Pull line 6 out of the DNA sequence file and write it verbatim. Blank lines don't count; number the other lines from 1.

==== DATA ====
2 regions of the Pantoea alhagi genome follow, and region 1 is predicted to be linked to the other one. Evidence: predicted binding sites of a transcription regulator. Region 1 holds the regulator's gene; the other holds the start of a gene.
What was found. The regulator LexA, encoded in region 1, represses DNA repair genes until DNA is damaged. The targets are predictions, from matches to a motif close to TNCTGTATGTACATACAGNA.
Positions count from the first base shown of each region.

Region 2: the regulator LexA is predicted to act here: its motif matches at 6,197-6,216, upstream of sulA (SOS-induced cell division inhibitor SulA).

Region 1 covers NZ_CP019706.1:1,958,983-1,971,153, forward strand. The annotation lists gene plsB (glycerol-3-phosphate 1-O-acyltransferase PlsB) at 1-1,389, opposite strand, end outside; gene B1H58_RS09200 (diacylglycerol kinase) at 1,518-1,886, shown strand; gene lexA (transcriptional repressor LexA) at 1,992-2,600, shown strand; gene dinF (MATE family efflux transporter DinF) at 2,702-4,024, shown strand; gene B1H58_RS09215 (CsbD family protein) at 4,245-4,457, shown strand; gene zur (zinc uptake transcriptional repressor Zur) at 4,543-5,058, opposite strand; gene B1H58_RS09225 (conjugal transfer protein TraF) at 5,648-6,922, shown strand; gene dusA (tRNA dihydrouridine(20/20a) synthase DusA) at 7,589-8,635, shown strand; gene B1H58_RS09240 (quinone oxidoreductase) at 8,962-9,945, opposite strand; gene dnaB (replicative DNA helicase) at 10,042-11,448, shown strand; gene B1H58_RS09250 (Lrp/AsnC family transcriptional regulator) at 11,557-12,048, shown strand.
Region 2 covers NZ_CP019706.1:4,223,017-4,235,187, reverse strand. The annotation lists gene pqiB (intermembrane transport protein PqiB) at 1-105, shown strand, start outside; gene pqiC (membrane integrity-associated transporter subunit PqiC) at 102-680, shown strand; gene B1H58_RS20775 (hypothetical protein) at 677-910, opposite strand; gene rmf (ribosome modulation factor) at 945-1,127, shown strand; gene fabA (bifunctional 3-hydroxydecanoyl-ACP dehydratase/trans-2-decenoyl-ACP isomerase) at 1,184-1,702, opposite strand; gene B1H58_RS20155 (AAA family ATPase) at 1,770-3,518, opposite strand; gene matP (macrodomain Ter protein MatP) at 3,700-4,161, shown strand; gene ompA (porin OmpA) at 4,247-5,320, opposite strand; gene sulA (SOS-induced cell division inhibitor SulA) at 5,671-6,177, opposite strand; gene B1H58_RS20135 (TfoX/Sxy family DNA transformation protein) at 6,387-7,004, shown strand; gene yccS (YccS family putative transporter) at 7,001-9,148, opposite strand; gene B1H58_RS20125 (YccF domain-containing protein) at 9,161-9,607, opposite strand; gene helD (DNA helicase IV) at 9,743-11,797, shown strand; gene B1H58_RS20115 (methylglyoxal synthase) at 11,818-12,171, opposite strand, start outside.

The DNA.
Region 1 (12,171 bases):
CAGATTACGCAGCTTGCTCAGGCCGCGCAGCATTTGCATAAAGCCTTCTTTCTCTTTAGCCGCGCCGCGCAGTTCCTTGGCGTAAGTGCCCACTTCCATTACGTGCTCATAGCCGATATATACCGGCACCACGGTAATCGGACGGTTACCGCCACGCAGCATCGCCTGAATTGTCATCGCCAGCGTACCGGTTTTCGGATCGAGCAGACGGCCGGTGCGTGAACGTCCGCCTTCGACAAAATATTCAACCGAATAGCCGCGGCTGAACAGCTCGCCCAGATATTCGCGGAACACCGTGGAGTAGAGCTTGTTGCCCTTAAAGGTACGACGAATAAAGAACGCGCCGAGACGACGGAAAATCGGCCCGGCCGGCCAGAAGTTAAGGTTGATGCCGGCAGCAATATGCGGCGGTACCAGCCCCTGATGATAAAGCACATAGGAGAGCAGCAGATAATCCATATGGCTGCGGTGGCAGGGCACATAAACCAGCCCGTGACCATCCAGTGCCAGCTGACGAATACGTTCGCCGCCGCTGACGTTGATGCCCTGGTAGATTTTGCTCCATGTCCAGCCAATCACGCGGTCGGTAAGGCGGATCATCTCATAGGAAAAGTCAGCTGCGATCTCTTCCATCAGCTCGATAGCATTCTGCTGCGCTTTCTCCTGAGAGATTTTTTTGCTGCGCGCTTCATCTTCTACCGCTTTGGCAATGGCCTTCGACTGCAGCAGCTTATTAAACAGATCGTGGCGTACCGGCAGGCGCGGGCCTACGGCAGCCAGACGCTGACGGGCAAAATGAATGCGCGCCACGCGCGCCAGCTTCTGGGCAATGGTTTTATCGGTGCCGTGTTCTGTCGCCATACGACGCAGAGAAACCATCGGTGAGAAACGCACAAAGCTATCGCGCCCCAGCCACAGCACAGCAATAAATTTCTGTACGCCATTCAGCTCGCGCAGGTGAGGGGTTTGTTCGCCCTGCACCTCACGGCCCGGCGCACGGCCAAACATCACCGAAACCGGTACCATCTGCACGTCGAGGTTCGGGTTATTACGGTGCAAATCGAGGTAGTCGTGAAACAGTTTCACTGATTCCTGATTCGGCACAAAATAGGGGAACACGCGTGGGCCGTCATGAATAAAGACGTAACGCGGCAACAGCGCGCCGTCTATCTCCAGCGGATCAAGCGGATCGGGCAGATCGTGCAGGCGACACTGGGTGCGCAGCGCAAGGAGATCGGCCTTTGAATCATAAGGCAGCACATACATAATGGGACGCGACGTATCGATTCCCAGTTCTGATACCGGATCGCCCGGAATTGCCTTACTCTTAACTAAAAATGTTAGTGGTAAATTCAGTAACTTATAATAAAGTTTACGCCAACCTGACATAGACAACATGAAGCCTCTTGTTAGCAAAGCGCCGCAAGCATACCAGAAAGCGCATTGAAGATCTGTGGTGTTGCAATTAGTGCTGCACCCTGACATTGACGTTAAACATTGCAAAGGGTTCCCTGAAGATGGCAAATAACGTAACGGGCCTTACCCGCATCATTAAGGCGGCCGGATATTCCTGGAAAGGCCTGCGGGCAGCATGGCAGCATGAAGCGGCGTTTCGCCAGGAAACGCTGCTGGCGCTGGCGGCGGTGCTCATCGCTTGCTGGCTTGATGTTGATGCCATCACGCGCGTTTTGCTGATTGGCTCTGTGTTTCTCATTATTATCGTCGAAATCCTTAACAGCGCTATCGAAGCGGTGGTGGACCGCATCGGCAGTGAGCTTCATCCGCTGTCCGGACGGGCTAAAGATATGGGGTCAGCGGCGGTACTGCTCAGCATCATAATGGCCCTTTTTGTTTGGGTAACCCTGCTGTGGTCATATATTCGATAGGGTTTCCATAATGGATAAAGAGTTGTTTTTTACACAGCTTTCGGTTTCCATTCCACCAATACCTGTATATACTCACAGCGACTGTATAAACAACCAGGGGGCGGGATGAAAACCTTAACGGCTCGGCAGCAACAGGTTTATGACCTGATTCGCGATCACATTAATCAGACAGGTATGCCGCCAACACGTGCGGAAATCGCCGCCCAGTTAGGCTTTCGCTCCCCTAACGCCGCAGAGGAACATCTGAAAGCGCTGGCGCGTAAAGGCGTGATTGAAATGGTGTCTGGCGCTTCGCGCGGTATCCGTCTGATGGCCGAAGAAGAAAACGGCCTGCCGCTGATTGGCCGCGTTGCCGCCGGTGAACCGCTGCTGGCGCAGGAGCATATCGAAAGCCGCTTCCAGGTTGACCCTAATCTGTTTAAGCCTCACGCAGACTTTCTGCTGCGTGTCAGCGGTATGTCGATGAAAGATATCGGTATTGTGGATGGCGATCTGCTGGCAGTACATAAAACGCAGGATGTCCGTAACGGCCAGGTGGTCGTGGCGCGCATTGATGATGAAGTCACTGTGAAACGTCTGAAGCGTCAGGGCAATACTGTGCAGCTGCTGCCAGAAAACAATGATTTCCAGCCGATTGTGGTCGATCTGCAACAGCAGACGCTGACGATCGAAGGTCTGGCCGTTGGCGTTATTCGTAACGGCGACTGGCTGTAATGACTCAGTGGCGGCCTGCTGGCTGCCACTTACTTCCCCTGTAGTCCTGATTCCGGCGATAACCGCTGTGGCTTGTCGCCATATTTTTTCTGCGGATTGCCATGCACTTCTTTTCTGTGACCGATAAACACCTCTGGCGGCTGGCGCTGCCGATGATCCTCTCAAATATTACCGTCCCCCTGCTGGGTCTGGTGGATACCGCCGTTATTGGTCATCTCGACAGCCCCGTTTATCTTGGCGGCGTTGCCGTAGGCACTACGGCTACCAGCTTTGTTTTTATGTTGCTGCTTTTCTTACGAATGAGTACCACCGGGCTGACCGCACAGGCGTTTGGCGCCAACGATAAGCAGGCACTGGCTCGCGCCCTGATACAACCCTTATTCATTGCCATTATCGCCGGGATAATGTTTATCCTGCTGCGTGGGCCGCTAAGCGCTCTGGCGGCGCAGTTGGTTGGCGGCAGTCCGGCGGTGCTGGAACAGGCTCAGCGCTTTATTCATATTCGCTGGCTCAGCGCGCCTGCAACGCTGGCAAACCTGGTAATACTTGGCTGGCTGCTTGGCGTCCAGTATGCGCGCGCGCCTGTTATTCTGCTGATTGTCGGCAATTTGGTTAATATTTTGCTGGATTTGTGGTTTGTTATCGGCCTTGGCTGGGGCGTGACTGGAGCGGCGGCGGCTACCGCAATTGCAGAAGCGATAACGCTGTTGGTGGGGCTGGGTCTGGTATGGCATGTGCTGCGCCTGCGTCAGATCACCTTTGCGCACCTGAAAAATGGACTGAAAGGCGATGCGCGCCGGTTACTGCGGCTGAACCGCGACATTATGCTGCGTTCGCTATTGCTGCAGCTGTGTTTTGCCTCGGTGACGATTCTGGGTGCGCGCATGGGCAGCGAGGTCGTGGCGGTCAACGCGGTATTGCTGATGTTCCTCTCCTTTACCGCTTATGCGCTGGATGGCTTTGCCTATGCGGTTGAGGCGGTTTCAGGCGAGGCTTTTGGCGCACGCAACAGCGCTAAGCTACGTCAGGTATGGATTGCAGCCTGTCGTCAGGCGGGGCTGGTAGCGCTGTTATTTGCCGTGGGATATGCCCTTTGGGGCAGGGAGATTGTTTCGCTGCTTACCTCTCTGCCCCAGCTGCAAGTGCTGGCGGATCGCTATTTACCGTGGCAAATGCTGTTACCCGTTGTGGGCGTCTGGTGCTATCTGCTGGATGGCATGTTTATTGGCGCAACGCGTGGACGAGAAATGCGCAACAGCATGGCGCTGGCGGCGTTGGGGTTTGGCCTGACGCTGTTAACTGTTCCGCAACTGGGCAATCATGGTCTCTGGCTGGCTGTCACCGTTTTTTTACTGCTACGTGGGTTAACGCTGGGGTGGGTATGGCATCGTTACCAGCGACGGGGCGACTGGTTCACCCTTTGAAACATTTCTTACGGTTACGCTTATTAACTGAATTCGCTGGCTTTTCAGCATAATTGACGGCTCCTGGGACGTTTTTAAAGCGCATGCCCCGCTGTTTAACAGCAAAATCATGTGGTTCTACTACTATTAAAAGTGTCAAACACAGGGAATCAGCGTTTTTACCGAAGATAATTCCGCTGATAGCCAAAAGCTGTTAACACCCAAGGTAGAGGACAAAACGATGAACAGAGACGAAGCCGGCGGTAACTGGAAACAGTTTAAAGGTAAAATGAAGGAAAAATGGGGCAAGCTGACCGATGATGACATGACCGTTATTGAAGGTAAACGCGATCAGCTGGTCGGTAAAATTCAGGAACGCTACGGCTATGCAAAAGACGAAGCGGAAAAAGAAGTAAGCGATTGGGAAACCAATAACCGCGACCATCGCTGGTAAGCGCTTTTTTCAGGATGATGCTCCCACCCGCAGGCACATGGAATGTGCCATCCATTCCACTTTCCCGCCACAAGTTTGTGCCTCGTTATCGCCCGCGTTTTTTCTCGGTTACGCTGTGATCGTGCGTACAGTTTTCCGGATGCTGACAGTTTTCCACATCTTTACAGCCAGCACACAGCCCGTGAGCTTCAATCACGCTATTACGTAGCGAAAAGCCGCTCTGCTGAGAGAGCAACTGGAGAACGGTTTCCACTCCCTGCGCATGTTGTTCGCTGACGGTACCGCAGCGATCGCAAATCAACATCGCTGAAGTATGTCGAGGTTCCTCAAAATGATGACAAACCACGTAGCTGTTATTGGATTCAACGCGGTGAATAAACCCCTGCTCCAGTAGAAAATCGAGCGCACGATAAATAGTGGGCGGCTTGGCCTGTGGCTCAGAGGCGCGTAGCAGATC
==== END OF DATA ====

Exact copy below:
Region 2 covers NZ_CP019706.1:4,223,017-4,235,187, reverse strand. The annotation lists gene pqiB (intermembrane transport protein PqiB) at 1-105, shown strand, start outside; gene pqiC (membrane integrity-associated transporter subunit PqiC) at 102-680, shown strand; gene B1H58_RS20775 (hypothetical protein) at 677-910, opposite strand; gene rmf (ribosome modulation factor) at 945-1,127, shown strand; gene fabA (bifunctional 3-hydroxydecanoyl-ACP dehydratase/trans-2-decenoyl-ACP isomerase) at 1,184-1,702, opposite strand; gene B1H58_RS20155 (AAA family ATPase) at 1,770-3,518, opposite strand; gene matP (macrodomain Ter protein MatP) at 3,700-4,161, shown strand; gene ompA (porin OmpA) at 4,247-5,320, opposite strand; gene sulA (SOS-induced cell division inhibitor SulA) at 5,671-6,177, opposite strand; gene B1H58_RS20135 (TfoX/Sxy family DNA transformation protein) at 6,387-7,004, shown strand; gene yccS (YccS family putative transporter) at 7,001-9,148, opposite strand; gene B1H58_RS20125 (YccF domain-containing protein) at 9,161-9,607, opposite strand; gene helD (DNA helicase IV) at 9,743-11,797, shown strand; gene B1H58_RS20115 (methylglyoxal synthase) at 11,818-12,171, opposite strand, start outside.